Sunday, 1 March 2015

Review of Greens 24/7 Book

Carrot cake has been the long standing example of successfully using vegetables in cakes/sweet goods and its popularity continues to shine with consumers and bakers alike.

Taking the theme one step further in recent times, bakers have been experimenting with other ingredients such as courgettes, beetroots and kale with much success.

One such baker/foodie is Jessica Nadel who has taken the recipes from her Canadian food blog and had them published.  I was thrilled to receive a copy to review -it’s always good to see when a fellow blogger turns author!

So, Jessica’s book is called ‘Greens 24/7’ and features vegetable-based baking recipes as well as how to maximise using vegetables within main meals.  The 40 ‘greens’ that are featured include everyday favourites such as spinach, Brussel sprouts and celery as well as more unusual options such as dandelion greens, rapini and chayote.

Starting off with an introduction, Jessica explains the benefits of eating greens such as increased vitamin/mineral/antioxidant/nutrient intake as well as it contributing to natural detox and alkalizing processes within the body. 

The 100 vegan recipes featured demonstrate the versatility of greens beyond the options we are usually used to.  Many of the recipes are gluten free and there is a meal planning section if you want to adopt the principle fully.  Split into sections such as Smoothies & Breakfast, Green Sides & Small Bites, Green Soups & Salads, Green Main Meals and Green Cakes & Desserts – there are plenty of occasions to go green!

The ingredients on the whole are quite run-of-the-mill and can be found in general supermarkets, but there are a few that you may need to source from either a specialist healthfood shop or the internet, so if replicating a recipe, it is worth checking you can obtain all ingredients with ease ahead of cooking.

A delightful, well-written book (published by Quatro Publishing/ApplePress) which showcases a different way of utilising greens and one that will suit vegetarians/vegans alike and will promote to those that possess a little green-fear, an opportunity to enjoy vegetables in a different guise.   


Disclosure:  This post was written following kind receipt of a complementary copy of:  Greens 24/7 by Jessica Nadel.  This review was conducted honestly without bias and I was not required to produce a positive review.  For further details of my PR policy, please see the Press, PR & Food Writing page of this website. 

Saturday, 21 February 2015

Ukrainian Pancake Topping for Butter Week

I know that Shrove Tuesday has been and gone and those that are sacrificing something for Lent are well on their road to abstinence by now. 

But just to end the week with, here is my article about Masnytsya (aka Butter Week) which is celebrated in the Ukraine and other Eastern European countries.  It gives another dimension of how ‘Pancake Day’ is celebrated which I hope you will enjoy reading about.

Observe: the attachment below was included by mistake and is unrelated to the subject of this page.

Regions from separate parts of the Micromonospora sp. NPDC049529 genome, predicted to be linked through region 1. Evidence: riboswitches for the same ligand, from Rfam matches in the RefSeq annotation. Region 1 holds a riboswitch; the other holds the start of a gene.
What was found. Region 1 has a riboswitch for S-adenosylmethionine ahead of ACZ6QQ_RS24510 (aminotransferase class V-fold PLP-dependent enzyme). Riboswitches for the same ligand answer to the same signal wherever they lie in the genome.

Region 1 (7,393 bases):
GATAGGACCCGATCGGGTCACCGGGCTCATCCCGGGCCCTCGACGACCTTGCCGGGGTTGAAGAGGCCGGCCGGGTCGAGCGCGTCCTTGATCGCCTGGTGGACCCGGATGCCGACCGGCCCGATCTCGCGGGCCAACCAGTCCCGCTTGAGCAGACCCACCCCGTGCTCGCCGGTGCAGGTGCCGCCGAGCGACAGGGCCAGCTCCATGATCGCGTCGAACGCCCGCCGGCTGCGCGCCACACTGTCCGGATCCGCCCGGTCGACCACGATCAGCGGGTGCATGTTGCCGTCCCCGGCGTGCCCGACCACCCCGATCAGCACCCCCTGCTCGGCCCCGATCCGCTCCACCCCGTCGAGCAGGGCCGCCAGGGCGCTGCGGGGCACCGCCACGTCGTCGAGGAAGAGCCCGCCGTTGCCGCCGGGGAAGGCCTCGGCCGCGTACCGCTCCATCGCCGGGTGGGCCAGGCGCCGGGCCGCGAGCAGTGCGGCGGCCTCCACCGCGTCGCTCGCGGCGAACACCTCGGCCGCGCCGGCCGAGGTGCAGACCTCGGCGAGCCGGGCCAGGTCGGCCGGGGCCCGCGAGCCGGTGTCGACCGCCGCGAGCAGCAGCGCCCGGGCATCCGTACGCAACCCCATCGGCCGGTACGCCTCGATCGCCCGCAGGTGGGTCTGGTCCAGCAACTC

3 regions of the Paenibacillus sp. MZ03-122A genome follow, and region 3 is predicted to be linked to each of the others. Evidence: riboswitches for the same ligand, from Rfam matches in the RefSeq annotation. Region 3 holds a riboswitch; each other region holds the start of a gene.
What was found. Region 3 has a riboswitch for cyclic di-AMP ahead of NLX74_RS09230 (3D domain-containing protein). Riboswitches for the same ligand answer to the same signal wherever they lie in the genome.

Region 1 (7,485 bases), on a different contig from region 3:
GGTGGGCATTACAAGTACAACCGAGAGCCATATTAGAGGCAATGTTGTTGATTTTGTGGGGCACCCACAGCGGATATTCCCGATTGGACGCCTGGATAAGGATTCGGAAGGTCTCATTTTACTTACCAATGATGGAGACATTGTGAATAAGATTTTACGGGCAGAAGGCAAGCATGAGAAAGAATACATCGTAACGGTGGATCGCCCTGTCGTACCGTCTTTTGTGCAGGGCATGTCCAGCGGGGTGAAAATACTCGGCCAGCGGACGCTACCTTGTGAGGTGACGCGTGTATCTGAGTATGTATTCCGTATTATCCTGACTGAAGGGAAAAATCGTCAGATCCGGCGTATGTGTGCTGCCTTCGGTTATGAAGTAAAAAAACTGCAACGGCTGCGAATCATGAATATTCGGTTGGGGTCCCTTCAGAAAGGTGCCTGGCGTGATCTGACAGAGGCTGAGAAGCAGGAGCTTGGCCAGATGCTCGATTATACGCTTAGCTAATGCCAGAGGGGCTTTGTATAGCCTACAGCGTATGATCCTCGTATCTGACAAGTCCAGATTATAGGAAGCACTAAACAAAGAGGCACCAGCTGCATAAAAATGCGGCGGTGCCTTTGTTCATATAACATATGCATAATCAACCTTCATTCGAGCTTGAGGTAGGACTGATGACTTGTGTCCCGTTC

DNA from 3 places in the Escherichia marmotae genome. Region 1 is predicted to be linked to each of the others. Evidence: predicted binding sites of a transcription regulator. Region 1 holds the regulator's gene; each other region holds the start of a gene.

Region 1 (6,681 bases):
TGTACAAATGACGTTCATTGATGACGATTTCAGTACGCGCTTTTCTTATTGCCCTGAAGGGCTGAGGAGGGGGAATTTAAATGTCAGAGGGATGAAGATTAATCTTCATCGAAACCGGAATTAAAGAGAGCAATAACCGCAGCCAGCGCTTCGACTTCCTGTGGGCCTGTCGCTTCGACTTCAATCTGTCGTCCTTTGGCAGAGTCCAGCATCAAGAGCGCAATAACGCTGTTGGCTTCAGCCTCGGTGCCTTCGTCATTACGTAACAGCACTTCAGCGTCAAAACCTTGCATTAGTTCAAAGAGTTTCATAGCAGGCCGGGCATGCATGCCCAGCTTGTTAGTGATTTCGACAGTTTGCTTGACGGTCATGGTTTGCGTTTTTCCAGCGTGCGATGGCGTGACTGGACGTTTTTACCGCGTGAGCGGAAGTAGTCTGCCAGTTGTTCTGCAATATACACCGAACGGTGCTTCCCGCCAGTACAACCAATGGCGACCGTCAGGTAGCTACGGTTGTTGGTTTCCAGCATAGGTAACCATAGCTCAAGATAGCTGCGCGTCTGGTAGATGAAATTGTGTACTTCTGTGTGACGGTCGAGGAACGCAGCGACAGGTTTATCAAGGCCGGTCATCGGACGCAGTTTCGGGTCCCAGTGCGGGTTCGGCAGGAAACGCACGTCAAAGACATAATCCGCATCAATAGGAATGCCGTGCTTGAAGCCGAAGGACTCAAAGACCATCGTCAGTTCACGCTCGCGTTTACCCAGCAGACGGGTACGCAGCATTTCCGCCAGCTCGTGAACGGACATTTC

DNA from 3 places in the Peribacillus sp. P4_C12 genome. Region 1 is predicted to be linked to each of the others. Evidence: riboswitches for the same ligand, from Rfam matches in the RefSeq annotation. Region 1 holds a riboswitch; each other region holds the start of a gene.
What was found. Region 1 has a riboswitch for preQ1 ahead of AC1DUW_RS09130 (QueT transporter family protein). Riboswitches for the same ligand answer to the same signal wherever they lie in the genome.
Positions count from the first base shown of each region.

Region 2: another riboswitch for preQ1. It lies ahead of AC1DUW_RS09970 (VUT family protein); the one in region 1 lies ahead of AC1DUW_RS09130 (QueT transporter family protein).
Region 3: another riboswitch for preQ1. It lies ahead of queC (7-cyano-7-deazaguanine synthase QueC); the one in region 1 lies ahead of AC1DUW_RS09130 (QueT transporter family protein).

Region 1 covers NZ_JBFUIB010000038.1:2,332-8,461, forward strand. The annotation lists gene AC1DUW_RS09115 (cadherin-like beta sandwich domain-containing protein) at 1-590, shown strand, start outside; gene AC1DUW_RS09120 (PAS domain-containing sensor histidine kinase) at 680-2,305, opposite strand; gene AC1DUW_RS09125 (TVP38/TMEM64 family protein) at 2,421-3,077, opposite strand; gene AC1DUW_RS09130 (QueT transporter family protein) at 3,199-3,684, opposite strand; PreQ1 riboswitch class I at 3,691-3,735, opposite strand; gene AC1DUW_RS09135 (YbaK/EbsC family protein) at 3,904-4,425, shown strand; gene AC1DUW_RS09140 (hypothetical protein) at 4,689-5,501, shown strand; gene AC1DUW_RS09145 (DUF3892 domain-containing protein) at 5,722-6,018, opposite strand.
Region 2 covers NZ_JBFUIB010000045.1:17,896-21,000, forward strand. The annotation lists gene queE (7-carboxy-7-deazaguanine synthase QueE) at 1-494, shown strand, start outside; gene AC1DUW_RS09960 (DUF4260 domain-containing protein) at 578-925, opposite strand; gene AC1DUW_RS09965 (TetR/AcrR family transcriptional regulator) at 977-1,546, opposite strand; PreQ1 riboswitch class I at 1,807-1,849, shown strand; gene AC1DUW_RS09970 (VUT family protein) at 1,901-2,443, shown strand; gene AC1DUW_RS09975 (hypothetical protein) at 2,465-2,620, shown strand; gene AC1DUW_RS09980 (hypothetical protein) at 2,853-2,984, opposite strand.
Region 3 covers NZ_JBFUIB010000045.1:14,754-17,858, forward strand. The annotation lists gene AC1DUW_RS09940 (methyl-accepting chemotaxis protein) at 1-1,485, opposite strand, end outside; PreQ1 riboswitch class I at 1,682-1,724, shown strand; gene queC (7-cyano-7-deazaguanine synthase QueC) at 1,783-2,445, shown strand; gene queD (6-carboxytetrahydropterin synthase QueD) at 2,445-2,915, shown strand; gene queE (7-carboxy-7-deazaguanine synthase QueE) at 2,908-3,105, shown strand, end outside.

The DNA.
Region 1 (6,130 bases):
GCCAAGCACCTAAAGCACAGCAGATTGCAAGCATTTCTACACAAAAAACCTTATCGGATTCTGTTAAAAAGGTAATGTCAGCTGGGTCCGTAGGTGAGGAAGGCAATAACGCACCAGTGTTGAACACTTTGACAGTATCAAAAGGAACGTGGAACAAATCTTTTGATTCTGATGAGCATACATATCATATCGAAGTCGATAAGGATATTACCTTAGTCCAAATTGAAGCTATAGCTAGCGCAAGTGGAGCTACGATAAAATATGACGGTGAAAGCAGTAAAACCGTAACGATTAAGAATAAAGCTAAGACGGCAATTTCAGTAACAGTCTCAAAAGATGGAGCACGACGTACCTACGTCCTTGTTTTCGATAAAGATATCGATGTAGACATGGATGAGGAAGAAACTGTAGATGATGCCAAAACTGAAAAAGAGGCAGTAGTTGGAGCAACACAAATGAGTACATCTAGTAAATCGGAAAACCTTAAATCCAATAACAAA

I know that for some, may be due to work/family commitments, having pancakes on the weekend after Shrove Tuesday is more practical and if this is the case for you, featured below is my recipe for a Ukrainian Style Pancake Topping which you may wish to try. 

The article and the recipe were both recently featured in the Ukrainian Thought newspaper which is printed in the UK.


The prelude to Lent is marked worldwide with celebrations such as Shrove Tuesday (UK) and Mardi Gras (France), endorsed and feted quite ardently.  Known internationally in its more common guise as ‘Pancake Day’, Eastern European communities have their own version referred to widely as ‘Butter Week’ or in Ukrainian as Масниця (Masnytsya).


Customarily celebrated in the last week before Great Lent, as well as it being considered and used to mark the end of the winter season, Masnystsya mirrors other global pre-Lent festivities.  It is the last opportunity to have those products that are traditionally forbidden during Lent, namely dairy products such as milk, butter and cheese. 

Image from:


In addition, if observed fully, all kinds of gaiety such as parties, music and dancing are also forbidden during Lent, so the Masnytsya period acts as the last occasion for these activities.

Image from:


Masnytsya is still enjoyed in the Ukraine and encompasses historic rituals being played out such as the creation of a straw mascot called a Kostroma, (similar to a scarecrow), which is dressed up in brightly coloured clothing.  Tradition has it that the clothing is taken off and then the Kostroma is burned on the flames of a bonfire.  Ashes from which are then buried in the snow in a bid to fertilise the crops.  With snow so often still abundant in the Ukraine at this time, Masnytsya also includes snow-led merriment such as snowball fights and sledging.


Even if celebrating Masnytsya cannot be experienced identically as it is in the Ukraine, it can still be marked by way of feasting.  As is the case for Shrove Tuesday celebrations, pancakes are the main characteristic food for Masnystya.  


Pancakes are enjoyed at this time (either savoury or sweet) and if wishing to replicate a taste of the Ukraine, you can choose toppings such as cheese or mushrooms as well as traditional sour cream and fruit syrups/jams which are used extensively throughout Ukrainian cuisine.

Pancakes with Sour Cream & Cherry Jam

Ukrainian Style Pancake Topping

4-6 pancakes (made by hand or purchased ready-to-eat)
150ml Sour Cream
2 tsp Caster Sugar
2 tsp Cherry Jam


·       Mix the caster sugar with the sour cream until fully combined.

·       Heat the jam a little until it becomes warm and slightly runny.

·       Ensure the pancakes are warm prior to eating.

·       Pour the cream over the pancakes and top with the warm jam.






Friday, 13 February 2015

Cauldron's Ultimate Street Food Guide & Vegetarian Yuk Sung

Over the past couple of years, I’ve documented how the street food phenomenon has taken Britain by storm with special events happening countrywide and vendors upping their game and becoming more adventurous in their offerings.  Moving away from the roadside greasy burger and pizza vans, these have now been upgraded to artisan/contemporary meals and incorporate more exotic international  flavours from countries such as Brazil, Vietnam and Nepal.